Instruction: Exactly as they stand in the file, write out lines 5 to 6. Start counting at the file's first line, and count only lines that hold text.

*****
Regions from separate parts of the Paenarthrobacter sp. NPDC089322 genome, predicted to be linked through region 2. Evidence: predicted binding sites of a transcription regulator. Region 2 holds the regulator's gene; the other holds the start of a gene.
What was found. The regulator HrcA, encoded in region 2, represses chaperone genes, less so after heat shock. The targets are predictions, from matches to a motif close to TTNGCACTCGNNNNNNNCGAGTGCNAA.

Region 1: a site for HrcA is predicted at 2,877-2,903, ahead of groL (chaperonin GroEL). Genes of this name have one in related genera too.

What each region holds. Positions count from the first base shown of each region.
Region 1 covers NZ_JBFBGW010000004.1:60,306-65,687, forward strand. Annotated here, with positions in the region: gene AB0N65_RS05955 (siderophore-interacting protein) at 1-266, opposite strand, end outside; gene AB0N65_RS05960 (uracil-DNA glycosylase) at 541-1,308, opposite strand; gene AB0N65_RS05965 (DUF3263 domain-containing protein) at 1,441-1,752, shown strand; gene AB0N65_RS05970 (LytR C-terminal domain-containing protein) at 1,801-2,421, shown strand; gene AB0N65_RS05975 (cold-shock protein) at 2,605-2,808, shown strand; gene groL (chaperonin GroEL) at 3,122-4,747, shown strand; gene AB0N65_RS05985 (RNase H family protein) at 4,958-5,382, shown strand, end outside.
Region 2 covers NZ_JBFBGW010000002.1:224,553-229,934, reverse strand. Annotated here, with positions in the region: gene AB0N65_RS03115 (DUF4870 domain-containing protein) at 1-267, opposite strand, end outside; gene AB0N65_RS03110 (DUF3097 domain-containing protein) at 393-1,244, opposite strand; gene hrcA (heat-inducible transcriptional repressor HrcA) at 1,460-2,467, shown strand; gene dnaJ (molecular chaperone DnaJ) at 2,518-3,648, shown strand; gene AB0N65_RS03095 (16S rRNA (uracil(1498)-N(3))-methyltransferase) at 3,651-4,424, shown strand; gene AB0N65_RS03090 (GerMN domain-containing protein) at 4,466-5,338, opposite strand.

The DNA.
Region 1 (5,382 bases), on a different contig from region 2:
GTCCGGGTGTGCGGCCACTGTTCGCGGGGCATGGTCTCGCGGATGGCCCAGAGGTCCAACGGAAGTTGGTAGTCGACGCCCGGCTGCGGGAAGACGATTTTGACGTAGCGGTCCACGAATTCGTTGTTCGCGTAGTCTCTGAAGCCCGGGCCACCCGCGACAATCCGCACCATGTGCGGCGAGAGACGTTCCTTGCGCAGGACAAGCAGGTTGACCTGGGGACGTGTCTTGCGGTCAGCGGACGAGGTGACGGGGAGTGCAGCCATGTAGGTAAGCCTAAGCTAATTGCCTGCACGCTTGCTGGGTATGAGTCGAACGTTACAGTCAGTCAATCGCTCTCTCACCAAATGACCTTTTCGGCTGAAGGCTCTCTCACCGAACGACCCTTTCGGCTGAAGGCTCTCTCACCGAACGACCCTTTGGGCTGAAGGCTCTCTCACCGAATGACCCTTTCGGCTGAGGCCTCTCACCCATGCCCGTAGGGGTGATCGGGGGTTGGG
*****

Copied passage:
Region 1 covers NZ_JBFBGW010000004.1:60,306-65,687, forward strand. Annotated here, with positions in the region: gene AB0N65_RS05955 (siderophore-interacting protein) at 1-266, opposite strand, end outside; gene AB0N65_RS05960 (uracil-DNA glycosylase) at 541-1,308, opposite strand; gene AB0N65_RS05965 (DUF3263 domain-containing protein) at 1,441-1,752, shown strand; gene AB0N65_RS05970 (LytR C-terminal domain-containing protein) at 1,801-2,421, shown strand; gene AB0N65_RS05975 (cold-shock protein) at 2,605-2,808, shown strand; gene groL (chaperonin GroEL) at 3,122-4,747, shown strand; gene AB0N65_RS05985 (RNase H family protein) at 4,958-5,382, shown strand, end outside.
Region 2 covers NZ_JBFBGW010000002.1:224,553-229,934, reverse strand. Annotated here, with positions in the region: gene AB0N65_RS03115 (DUF4870 domain-containing protein) at 1-267, opposite strand, end outside; gene AB0N65_RS03110 (DUF3097 domain-containing protein) at 393-1,244, opposite strand; gene hrcA (heat-inducible transcriptional repressor HrcA) at 1,460-2,467, shown strand; gene dnaJ (molecular chaperone DnaJ) at 2,518-3,648, shown strand; gene AB0N65_RS03095 (16S rRNA (uracil(1498)-N(3))-methyltransferase) at 3,651-4,424, shown strand; gene AB0N65_RS03090 (GerMN domain-containing protein) at 4,466-5,338, opposite strand.